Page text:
Border Police officers secure the scene of the terror attack on Dizengoff Street, Tel Aviv, by Nashat Milhem, in which two people were killed, January 1.
Palestinian support for knifing attacks against Israelis has dropped, but a majority of Palestinians in the West Bank and Gaza Strip continues to support a return to an armed intifada, according to a public opinion poll published on Tuesday.
The poll, conducted by the Palestinian Center for Policy and Survey Research last week, interviewed 1,270 adults. It has a margin of error of three percent.
The poll’s findings indicate significant changes in attitudes since the second half of 2015. A majority of respondents now back a two-state solution, and support for stabbing attacks has dropped, particularly among West Bank Palestinians.
However, the poll found that a majority of respondents in both the West Bank and Gaza Strip continue to support an armed intifada, believing it would help Palestinians achieve their rights in ways that negotiations could not.
Support for use of knives had dropped from 67 percent three months ago to 58% in this poll. Support for such attacks in the Gaza Strip stands at 82%, and in the West Bank at 44%. Three months ago, support among Palestinians in the West Bank for the knifing attacks stood at 57% and among Gazans at 85%.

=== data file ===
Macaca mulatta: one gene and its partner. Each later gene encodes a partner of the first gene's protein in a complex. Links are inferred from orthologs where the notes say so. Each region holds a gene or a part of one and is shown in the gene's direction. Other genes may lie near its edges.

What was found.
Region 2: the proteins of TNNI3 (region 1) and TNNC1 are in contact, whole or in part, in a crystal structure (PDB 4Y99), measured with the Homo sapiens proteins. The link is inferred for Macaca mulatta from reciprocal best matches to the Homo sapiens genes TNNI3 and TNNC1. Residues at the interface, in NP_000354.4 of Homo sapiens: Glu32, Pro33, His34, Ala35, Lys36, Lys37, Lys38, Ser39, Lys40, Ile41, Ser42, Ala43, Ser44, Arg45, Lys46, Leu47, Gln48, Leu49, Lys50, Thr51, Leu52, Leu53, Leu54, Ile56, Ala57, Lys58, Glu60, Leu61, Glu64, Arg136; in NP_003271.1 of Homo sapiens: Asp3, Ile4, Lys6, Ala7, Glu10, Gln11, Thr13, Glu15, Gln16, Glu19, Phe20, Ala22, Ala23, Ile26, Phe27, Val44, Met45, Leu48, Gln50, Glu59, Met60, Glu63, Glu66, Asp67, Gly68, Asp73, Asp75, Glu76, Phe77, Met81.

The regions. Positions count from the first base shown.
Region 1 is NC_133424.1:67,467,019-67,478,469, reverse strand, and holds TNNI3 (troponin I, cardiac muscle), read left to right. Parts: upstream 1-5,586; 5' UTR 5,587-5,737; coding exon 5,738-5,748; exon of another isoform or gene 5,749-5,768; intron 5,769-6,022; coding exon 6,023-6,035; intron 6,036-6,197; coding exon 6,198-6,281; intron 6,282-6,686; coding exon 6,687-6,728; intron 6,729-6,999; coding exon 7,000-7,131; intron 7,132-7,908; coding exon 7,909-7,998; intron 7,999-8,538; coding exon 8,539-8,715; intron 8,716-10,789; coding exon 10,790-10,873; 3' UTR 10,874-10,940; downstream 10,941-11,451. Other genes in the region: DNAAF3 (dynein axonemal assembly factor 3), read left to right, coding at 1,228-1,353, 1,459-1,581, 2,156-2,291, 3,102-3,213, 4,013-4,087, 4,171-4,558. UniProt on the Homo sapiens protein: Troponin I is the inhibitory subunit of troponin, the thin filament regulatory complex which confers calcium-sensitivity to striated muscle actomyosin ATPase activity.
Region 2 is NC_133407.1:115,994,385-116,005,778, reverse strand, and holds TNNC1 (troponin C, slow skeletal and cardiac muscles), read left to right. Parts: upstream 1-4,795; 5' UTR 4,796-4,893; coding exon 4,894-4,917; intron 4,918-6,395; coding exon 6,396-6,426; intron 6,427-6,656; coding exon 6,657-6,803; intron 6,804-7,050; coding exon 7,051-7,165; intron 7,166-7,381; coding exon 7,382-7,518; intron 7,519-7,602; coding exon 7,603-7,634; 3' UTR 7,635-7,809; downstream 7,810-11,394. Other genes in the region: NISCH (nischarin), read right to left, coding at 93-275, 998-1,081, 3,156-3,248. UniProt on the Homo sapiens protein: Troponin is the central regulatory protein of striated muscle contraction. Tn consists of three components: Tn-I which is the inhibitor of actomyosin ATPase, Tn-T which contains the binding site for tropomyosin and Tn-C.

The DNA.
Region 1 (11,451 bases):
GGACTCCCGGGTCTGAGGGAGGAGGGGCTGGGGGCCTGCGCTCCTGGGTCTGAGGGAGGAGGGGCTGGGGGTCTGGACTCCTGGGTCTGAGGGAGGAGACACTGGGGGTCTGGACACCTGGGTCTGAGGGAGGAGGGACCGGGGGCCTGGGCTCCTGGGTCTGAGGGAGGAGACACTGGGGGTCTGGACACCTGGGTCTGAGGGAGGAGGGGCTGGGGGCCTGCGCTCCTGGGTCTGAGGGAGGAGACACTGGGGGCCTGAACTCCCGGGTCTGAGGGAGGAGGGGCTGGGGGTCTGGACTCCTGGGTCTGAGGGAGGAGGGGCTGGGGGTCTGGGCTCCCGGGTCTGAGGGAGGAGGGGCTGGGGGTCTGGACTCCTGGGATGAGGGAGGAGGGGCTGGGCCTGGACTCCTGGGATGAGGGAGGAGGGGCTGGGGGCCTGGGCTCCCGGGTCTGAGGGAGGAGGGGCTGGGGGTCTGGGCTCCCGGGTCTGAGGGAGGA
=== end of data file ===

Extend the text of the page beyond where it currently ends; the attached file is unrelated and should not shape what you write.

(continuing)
In the absence of peace negotiations, 56% support a return to an armed intifada. Three months ago, 60% supported a return to an armed intifada.
With regards to Palestinian elections, the survey found that 64% of the public want Mahmoud Abbas to resign, while 31% want him to remain in power. These results are almost identical to those obtained in the previous poll three months ago.
If Abbas were not to run in a future election, 33% prefer to see jailed Fatah leader Marwan Barghouti replace him, while 24% favor Hamas leader Ismail Haniyeh. Prime Minister Rami Hamdallah and Hamas leader Khaled Mashaal received five percent, while ousted Fatah leader Mohamed Dahlia and former Prime Minister Salam Fayyad each get three percent.
The poll found that 51% of respondents support the two-state solution, while 48% oppose it. In the previous poll, 45% voiced support for the two-state solution, and 54% opposed it. In addition, the poll showed that 60% of respondents are opposed to recognition of Israel as the state of the Jewish people.
A majority of 61% believes that the two-state solution is no longer practical due to settlement expansion, while 37% believe it is still practical.
Seventy-four percent believe that the chance of establishing a Palestinian state in the next five years are slim to non-existent.
When asked about the long term aspiration of the Palestinian Authority and PLO, 61% said that it is to “recover all or parts of the land occupied by Israel in 1967.” Twenty- five percent said it is to conquer the State of Israel and kill most of the Jews, according to the results.
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